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Retinoblastoma

What is a retinoblastoma?

Retinoblastoma is a type of cancer that affects the cells of the retina of the eyes. In developed countries retinoblastoma has very good cure rate of about 95 to 98%. Approximately 9 out of 10 children suffering from retinoblastoma lead a healthy adult life. There are two forms of retinoblastoma one is hereditaryand other form is not inherited.

In two out of three cases of retinoblastoma single eye is affected and in the remaining cases both the eyes are affected. Children suffering from heritable form of retinoblastoma are at increased risk of suffering from cancer in other parts of the body. Treatment options include anticancer drugs, radiotherapy, heat therapy and surgery,

Retinoblastoma Symptoms

Common symptoms of retinoblastoma are :

  • The pupil of the affected eye appears white and a whitish glow is seen when photographs of the eye are taken with flash. This whitish pupil is known as leukocoria or amaurotic cat’s eye reflex.
  • Poor vision, red eye with raised intraocular pressure (glaucoma) and pain.
  • Growth retardation or delayed development.
  • Sometimes the children suffer from double vision (squint), this condition is known as “cross eyed” or “wall-eyed”.

Retinoblastoma commonly occurs in children less than 6 years of age but more commonly children between 1 and 2 years suffer from this condition. Common complications of retinoblastoma include increased risk of recurrence of retinoblastoma around the same or the other eye. Therefore regular check ups are required. Children having past history of retinoblastoma are also at increased risk of developing cancer in other organs.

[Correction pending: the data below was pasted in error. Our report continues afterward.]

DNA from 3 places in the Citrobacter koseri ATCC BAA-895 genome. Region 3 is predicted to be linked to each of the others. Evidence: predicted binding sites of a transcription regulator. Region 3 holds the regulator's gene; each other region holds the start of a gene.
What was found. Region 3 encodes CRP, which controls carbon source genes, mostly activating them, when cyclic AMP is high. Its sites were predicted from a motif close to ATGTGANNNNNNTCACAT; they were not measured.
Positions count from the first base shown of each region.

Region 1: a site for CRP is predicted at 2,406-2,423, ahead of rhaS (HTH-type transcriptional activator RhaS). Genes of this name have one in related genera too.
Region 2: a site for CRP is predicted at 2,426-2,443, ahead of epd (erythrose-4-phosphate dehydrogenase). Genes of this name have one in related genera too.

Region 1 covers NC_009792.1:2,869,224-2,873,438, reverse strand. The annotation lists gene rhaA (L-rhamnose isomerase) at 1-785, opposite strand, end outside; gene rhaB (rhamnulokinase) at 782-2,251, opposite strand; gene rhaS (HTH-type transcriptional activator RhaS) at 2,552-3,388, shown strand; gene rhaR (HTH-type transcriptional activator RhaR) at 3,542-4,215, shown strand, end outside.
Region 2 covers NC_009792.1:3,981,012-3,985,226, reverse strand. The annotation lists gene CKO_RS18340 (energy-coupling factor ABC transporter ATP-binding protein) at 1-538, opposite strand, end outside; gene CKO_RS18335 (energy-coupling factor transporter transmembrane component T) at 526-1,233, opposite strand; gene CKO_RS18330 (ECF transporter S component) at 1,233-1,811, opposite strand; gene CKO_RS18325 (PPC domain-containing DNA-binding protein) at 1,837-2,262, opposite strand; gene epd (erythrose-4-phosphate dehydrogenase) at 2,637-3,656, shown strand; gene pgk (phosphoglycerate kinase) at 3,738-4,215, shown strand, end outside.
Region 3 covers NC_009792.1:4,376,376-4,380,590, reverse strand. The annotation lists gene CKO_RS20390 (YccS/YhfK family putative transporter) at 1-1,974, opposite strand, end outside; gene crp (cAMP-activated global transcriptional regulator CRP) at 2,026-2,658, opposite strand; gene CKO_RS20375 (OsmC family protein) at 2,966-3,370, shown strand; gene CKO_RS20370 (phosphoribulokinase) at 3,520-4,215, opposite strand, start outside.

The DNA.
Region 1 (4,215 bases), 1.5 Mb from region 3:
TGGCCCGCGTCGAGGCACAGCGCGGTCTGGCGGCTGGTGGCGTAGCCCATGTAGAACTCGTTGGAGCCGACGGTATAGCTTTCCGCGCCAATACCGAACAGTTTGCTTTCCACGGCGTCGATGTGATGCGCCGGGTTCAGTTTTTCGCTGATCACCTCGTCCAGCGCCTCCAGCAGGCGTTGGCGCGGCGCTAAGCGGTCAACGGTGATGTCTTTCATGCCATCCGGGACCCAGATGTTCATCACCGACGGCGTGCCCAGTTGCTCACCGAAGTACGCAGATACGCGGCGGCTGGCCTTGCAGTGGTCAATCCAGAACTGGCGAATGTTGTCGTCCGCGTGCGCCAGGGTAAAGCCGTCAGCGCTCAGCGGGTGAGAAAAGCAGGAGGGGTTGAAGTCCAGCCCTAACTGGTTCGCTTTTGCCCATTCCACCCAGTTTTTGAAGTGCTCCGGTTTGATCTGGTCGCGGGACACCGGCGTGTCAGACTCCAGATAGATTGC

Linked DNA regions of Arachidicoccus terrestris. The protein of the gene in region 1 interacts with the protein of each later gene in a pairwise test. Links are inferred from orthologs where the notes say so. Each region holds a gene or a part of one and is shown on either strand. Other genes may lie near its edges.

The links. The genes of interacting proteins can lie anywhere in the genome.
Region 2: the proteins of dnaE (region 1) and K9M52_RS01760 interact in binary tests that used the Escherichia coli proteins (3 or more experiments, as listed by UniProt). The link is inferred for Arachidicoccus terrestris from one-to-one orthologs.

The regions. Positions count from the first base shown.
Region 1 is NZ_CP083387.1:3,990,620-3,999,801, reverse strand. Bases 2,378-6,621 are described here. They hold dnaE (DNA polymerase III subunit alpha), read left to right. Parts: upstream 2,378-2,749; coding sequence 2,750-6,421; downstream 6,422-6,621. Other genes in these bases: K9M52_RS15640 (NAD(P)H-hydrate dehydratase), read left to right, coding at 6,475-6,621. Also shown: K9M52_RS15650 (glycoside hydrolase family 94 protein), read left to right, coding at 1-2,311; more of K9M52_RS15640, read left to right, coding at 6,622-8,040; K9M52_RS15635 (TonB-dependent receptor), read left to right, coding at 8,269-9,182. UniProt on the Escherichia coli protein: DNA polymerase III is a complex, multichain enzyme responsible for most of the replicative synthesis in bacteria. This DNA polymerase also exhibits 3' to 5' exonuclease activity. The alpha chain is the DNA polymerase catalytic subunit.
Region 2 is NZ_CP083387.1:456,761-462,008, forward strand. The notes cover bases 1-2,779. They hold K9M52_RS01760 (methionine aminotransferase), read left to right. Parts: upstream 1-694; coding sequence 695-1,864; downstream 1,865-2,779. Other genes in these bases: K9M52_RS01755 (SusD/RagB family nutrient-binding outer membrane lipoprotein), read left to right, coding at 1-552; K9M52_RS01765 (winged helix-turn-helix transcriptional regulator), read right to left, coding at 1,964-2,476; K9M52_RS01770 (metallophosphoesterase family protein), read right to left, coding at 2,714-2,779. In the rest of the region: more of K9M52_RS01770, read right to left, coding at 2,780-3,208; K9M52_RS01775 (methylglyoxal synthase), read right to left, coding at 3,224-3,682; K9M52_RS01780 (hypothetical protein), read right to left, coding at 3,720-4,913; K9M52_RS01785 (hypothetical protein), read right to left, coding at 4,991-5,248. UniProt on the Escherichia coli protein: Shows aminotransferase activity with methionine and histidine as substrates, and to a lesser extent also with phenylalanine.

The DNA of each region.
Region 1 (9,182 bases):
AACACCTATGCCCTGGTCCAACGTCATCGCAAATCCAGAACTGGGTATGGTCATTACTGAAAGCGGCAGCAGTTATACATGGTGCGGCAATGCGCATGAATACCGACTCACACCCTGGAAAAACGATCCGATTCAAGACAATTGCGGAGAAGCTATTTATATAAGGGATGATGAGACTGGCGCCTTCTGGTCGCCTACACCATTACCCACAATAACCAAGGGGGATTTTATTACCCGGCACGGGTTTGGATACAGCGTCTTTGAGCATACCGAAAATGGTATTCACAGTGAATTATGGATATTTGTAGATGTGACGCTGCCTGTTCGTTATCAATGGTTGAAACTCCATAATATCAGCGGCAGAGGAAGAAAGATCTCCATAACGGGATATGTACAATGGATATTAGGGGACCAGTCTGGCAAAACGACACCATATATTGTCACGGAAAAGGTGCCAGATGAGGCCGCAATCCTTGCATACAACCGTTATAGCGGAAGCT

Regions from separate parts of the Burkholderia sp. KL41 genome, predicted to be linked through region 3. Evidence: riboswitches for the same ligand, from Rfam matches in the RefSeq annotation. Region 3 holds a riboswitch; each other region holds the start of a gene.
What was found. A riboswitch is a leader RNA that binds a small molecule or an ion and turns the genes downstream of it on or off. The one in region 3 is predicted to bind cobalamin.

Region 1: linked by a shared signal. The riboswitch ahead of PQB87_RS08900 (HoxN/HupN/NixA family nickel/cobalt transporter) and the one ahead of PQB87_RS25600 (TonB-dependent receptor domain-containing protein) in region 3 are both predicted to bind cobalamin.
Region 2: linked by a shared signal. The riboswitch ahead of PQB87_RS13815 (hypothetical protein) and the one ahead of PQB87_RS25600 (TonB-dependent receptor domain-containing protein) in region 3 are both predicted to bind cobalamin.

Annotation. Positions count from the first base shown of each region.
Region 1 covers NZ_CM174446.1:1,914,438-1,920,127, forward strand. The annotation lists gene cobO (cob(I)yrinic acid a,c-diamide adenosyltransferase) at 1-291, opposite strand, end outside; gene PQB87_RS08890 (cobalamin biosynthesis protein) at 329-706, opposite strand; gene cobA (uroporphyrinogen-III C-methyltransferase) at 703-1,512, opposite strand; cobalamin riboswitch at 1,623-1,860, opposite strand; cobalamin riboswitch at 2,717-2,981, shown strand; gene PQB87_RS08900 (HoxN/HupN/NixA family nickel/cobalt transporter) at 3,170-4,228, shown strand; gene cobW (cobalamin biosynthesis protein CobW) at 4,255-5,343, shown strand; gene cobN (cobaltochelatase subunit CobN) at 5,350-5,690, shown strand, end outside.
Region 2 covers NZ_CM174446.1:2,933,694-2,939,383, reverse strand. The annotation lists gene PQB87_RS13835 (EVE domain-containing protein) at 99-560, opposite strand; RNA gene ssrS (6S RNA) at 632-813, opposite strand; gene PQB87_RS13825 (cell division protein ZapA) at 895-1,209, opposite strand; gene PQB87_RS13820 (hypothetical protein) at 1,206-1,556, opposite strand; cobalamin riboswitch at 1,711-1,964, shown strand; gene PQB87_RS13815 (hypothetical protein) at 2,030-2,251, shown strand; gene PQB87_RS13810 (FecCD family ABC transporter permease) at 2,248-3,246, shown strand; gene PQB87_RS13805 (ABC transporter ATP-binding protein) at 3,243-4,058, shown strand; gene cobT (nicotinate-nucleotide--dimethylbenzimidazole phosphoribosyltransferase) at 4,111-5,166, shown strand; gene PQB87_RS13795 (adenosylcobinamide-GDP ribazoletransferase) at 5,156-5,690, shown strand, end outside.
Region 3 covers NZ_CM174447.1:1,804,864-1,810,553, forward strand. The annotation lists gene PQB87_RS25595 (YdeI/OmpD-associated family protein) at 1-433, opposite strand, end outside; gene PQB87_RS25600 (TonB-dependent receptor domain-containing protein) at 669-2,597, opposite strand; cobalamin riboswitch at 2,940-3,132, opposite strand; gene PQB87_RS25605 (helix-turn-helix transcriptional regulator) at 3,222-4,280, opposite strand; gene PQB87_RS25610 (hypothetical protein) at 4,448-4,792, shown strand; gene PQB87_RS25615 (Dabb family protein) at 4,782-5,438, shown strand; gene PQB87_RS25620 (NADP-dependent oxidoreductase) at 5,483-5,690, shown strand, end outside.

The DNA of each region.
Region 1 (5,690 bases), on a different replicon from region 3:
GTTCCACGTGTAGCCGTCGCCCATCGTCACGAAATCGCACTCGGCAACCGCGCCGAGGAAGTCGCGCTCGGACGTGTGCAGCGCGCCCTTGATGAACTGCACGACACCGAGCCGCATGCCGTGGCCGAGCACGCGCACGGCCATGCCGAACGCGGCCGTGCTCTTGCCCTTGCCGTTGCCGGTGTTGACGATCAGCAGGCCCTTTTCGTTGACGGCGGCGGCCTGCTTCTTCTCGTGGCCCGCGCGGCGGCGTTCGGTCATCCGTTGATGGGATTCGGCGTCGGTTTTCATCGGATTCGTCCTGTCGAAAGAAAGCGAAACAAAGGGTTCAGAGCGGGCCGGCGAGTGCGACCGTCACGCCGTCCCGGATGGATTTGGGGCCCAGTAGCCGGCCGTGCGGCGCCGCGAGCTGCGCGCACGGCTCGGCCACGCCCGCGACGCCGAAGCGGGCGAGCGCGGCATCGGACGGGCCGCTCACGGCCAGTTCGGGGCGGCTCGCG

Causes of Retinoblastoma

Retinoblastoma is the most common type of eye cancer occurring in children. Retina consists of nerves which sense the light as it passes through the front of the eye and sends this signal through the optic nerve to the brain. In the brain these light signals are interpreted as visual images.

In normal human body older cells are replaced by programmed cell death (apoptosis) and newer cells are produced by cell division. Both these processes of cell division and apoptosis are highly controlled by certain factors. In cancer patients sudden irreversible change in the genetic material (mutation) occur which may lead to complete inhibition of apoptosis and uninhibition of cell division. As a result immortal cells develop with capacity to spread to other organs.

In retinoblastoma mutation in the cells of retina leads to development of cancerous tumor in the eye. The exact cause of mutation is not exactly know,  however, in some patients of retinoblastoma children may inherit the defective gene (RB 1) from parents. Inherited form of retinoblastoma is an autosomal dominant disease where inheritance of single copy of the defective gene will lead to disease manifestation. Inherited variety of retinoblastoma usually affect both the eyes and affects children at early age.

Risk factors

Children with family history of retinoblastoma are at increased risk of suffering from the disease however in many of the children suffering from retinoblastoma there may not be any family history of retinoblastoma.

Retinoblastoma Treatment

Treatment options depend upon the size, location of the tumor along with preference of the child.

  • Chemotherapy: anticancer drugs are used to destroy the cancerous cells.
  • Radiotherapy: radiation is used to kill the defective cells.
  • Laser therapy, cold therapy or heat therapy are the other options.

In case of large tumor surgery is done to remove the diseased eye (enucleation) and placing an eye implant.


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